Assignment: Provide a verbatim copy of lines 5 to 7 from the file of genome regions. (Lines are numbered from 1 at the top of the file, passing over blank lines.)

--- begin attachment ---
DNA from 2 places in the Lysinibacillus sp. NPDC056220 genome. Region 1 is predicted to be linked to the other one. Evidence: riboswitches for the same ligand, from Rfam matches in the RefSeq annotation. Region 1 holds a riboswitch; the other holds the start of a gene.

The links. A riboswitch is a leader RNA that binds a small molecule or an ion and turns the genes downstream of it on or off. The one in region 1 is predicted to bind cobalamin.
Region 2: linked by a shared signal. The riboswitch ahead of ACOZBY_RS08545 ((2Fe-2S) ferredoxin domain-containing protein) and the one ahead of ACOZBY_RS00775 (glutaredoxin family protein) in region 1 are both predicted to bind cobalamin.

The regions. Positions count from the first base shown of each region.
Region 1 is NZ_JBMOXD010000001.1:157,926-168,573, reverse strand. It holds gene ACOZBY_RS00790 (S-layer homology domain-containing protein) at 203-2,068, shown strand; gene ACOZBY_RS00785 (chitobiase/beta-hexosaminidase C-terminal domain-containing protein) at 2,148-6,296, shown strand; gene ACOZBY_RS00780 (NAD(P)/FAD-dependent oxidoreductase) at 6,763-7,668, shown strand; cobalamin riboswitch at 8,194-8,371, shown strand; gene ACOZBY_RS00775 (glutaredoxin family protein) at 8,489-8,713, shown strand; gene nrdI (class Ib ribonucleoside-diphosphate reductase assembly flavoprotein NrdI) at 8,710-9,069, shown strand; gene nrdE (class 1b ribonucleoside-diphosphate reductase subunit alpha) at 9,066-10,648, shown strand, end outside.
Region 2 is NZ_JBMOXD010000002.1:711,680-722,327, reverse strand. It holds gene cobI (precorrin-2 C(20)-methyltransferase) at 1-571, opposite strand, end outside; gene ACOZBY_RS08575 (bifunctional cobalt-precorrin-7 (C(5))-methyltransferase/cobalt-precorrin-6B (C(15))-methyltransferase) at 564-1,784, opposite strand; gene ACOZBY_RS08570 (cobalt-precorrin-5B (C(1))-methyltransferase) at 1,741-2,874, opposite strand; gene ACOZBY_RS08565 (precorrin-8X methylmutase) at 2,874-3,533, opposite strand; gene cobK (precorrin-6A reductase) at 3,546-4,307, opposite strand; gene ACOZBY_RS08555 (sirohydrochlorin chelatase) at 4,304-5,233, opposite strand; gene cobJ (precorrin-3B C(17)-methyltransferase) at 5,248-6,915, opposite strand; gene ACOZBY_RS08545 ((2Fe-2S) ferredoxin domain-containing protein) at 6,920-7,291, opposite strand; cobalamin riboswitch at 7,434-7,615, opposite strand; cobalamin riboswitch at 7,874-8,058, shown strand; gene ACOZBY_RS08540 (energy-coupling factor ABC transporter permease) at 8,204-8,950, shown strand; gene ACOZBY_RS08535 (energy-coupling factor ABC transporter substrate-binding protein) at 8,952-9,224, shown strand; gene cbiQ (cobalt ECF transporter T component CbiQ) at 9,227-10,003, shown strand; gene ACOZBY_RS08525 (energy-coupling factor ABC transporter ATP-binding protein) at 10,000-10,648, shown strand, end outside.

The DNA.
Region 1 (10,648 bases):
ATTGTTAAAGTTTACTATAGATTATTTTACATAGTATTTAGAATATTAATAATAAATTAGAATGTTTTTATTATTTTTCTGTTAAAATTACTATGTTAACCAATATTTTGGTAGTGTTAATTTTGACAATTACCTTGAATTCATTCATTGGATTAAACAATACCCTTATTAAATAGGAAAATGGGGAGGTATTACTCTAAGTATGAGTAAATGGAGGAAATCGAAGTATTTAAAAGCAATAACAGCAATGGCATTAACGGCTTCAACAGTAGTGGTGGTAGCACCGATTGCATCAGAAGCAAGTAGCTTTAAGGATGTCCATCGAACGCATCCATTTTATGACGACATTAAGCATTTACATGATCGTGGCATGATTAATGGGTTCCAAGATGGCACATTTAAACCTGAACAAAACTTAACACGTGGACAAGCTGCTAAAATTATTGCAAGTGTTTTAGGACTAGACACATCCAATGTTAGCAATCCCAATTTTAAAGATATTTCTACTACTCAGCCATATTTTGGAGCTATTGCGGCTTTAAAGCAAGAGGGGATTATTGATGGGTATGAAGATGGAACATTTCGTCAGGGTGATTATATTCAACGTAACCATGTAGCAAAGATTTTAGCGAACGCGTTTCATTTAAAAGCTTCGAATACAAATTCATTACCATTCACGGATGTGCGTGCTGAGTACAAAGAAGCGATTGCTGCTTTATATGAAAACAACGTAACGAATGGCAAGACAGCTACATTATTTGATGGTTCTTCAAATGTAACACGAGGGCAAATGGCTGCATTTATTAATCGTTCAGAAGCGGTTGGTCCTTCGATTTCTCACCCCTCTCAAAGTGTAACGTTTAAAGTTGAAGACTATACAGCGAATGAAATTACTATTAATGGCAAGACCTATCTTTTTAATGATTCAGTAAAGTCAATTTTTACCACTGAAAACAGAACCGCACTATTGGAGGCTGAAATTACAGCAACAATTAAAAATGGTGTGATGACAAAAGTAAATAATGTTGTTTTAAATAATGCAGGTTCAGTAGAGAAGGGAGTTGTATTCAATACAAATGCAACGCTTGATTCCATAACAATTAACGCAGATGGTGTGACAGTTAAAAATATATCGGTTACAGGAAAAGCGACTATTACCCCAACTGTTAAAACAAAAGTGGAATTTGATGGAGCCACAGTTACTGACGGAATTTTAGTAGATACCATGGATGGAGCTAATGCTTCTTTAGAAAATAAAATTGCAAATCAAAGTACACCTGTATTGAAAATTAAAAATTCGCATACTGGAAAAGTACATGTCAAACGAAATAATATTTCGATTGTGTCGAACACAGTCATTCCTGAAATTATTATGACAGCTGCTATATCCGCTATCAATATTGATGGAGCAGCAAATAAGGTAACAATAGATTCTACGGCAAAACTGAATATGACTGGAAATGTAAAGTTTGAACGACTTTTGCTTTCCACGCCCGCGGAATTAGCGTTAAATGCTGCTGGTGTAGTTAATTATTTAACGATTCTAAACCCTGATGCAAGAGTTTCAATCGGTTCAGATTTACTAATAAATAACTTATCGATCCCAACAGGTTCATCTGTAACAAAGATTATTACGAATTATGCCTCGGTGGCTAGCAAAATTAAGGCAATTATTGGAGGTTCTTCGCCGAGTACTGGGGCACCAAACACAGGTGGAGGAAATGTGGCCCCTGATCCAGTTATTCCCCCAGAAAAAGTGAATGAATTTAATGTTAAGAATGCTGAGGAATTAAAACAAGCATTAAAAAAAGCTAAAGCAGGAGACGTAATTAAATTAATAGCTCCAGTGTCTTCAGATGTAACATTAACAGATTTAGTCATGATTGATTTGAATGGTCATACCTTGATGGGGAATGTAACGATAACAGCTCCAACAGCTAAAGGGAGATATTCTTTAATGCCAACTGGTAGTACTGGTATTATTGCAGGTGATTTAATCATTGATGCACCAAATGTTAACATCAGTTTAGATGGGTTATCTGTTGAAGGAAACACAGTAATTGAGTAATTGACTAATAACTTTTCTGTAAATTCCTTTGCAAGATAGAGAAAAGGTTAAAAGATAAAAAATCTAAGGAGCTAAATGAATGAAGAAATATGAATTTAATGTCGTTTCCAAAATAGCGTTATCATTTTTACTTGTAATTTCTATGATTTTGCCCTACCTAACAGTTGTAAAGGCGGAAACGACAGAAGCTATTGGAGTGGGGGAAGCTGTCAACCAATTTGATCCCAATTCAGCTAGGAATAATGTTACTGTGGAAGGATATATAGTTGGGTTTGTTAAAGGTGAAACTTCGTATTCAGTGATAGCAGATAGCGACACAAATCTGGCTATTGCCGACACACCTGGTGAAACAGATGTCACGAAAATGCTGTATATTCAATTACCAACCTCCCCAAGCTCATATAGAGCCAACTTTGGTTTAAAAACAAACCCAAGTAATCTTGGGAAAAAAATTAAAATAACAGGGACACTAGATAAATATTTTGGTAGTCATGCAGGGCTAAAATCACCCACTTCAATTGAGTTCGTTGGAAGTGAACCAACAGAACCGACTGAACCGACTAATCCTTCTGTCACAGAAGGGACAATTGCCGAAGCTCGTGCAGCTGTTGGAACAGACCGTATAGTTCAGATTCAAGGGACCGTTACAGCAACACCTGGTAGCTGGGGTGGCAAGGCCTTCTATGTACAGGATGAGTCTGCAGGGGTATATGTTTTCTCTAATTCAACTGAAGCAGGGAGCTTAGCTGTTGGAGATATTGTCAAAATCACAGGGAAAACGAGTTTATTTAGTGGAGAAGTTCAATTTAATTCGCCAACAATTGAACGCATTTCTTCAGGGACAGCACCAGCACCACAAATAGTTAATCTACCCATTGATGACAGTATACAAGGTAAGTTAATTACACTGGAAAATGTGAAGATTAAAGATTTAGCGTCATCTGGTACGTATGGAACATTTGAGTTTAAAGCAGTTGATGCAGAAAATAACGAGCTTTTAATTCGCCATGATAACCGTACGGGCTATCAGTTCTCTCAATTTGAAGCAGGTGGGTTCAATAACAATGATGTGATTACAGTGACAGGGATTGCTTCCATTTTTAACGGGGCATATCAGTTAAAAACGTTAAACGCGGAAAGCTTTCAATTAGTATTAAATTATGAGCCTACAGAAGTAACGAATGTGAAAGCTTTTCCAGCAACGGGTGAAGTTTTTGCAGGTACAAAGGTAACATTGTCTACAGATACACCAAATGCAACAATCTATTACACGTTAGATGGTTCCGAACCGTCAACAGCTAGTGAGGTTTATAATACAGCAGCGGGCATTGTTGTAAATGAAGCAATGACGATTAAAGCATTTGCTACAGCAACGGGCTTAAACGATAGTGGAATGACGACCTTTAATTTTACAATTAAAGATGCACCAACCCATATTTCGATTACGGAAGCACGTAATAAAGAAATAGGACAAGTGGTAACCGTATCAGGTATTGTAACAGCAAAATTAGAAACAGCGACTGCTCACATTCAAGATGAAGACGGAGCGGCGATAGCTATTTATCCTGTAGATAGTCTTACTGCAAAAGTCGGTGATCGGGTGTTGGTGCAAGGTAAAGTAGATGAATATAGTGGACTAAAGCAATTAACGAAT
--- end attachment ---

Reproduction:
Region 1 is NZ_JBMOXD010000001.1:157,926-168,573, reverse strand. It holds gene ACOZBY_RS00790 (S-layer homology domain-containing protein) at 203-2,068, shown strand; gene ACOZBY_RS00785 (chitobiase/beta-hexosaminidase C-terminal domain-containing protein) at 2,148-6,296, shown strand; gene ACOZBY_RS00780 (NAD(P)/FAD-dependent oxidoreductase) at 6,763-7,668, shown strand; cobalamin riboswitch at 8,194-8,371, shown strand; gene ACOZBY_RS00775 (glutaredoxin family protein) at 8,489-8,713, shown strand; gene nrdI (class Ib ribonucleoside-diphosphate reductase assembly flavoprotein NrdI) at 8,710-9,069, shown strand; gene nrdE (class 1b ribonucleoside-diphosphate reductase subunit alpha) at 9,066-10,648, shown strand, end outside.
Region 2 is NZ_JBMOXD010000002.1:711,680-722,327, reverse strand. It holds gene cobI (precorrin-2 C(20)-methyltransferase) at 1-571, opposite strand, end outside; gene ACOZBY_RS08575 (bifunctional cobalt-precorrin-7 (C(5))-methyltransferase/cobalt-precorrin-6B (C(15))-methyltransferase) at 564-1,784, opposite strand; gene ACOZBY_RS08570 (cobalt-precorrin-5B (C(1))-methyltransferase) at 1,741-2,874, opposite strand; gene ACOZBY_RS08565 (precorrin-8X methylmutase) at 2,874-3,533, opposite strand; gene cobK (precorrin-6A reductase) at 3,546-4,307, opposite strand; gene ACOZBY_RS08555 (sirohydrochlorin chelatase) at 4,304-5,233, opposite strand; gene cobJ (precorrin-3B C(17)-methyltransferase) at 5,248-6,915, opposite strand; gene ACOZBY_RS08545 ((2Fe-2S) ferredoxin domain-containing protein) at 6,920-7,291, opposite strand; cobalamin riboswitch at 7,434-7,615, opposite strand; cobalamin riboswitch at 7,874-8,058, shown strand; gene ACOZBY_RS08540 (energy-coupling factor ABC transporter permease) at 8,204-8,950, shown strand; gene ACOZBY_RS08535 (energy-coupling factor ABC transporter substrate-binding protein) at 8,952-9,224, shown strand; gene cbiQ (cobalt ECF transporter T component CbiQ) at 9,227-10,003, shown strand; gene ACOZBY_RS08525 (energy-coupling factor ABC transporter ATP-binding protein) at 10,000-10,648, shown strand, end outside.

The DNA.